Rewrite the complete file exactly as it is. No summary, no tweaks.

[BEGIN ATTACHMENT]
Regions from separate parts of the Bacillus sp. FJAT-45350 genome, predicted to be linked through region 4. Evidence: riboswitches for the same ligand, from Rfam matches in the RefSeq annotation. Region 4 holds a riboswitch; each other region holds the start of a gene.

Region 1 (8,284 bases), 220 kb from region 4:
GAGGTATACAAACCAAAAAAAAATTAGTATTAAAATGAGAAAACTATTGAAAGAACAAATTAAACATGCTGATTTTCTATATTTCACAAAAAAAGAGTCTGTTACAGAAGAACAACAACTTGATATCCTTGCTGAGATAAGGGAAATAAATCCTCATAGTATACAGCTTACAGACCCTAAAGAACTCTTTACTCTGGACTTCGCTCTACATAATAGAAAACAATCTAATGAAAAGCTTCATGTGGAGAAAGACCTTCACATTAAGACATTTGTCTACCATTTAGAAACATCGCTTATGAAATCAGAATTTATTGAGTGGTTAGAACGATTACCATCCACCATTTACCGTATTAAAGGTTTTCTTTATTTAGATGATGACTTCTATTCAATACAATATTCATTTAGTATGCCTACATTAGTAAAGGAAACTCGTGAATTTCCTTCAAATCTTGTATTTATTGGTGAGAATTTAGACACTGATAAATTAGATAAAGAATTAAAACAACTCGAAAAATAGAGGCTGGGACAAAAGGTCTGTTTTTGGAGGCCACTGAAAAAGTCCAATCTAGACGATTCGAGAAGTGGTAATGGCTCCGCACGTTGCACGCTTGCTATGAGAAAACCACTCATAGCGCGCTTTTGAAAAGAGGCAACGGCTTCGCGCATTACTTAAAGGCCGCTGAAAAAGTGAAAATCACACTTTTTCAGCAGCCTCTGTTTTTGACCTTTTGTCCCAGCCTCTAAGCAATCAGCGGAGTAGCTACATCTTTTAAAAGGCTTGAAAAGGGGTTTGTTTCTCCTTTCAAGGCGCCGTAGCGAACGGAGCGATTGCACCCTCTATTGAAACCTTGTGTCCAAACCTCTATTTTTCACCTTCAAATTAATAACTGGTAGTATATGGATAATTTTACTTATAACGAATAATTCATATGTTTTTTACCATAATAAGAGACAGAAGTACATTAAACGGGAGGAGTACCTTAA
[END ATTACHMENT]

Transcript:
Regions from separate parts of the Bacillus sp. FJAT-45350 genome, predicted to be linked through region 4. Evidence: riboswitches for the same ligand, from Rfam matches in the RefSeq annotation. Region 4 holds a riboswitch; each other region holds the start of a gene.

Region 1 (8,284 bases), 220 kb from region 4:
GAGGTATACAAACCAAAAAAAAATTAGTATTAAAATGAGAAAACTATTGAAAGAACAAATTAAACATGCTGATTTTCTATATTTCACAAAAAAAGAGTCTGTTACAGAAGAACAACAACTTGATATCCTTGCTGAGATAAGGGAAATAAATCCTCATAGTATACAGCTTACAGACCCTAAAGAACTCTTTACTCTGGACTTCGCTCTACATAATAGAAAACAATCTAATGAAAAGCTTCATGTGGAGAAAGACCTTCACATTAAGACATTTGTCTACCATTTAGAAACATCGCTTATGAAATCAGAATTTATTGAGTGGTTAGAACGATTACCATCCACCATTTACCGTATTAAAGGTTTTCTTTATTTAGATGATGACTTCTATTCAATACAATATTCATTTAGTATGCCTACATTAGTAAAGGAAACTCGTGAATTTCCTTCAAATCTTGTATTTATTGGTGAGAATTTAGACACTGATAAATTAGATAAAGAATTAAAACAACTCGAAAAATAGAGGCTGGGACAAAAGGTCTGTTTTTGGAGGCCACTGAAAAAGTCCAATCTAGACGATTCGAGAAGTGGTAATGGCTCCGCACGTTGCACGCTTGCTATGAGAAAACCACTCATAGCGCGCTTTTGAAAAGAGGCAACGGCTTCGCGCATTACTTAAAGGCCGCTGAAAAAGTGAAAATCACACTTTTTCAGCAGCCTCTGTTTTTGACCTTTTGTCCCAGCCTCTAAGCAATCAGCGGAGTAGCTACATCTTTTAAAAGGCTTGAAAAGGGGTTTGTTTCTCCTTTCAAGGCGCCGTAGCGAACGGAGCGATTGCACCCTCTATTGAAACCTTGTGTCCAAACCTCTATTTTTCACCTTCAAATTAATAACTGGTAGTATATGGATAATTTTACTTATAACGAATAATTCATATGTTTTTTACCATAATAAGAGACAGAAGTACATTAAACGGGAGGAGTACCTTAA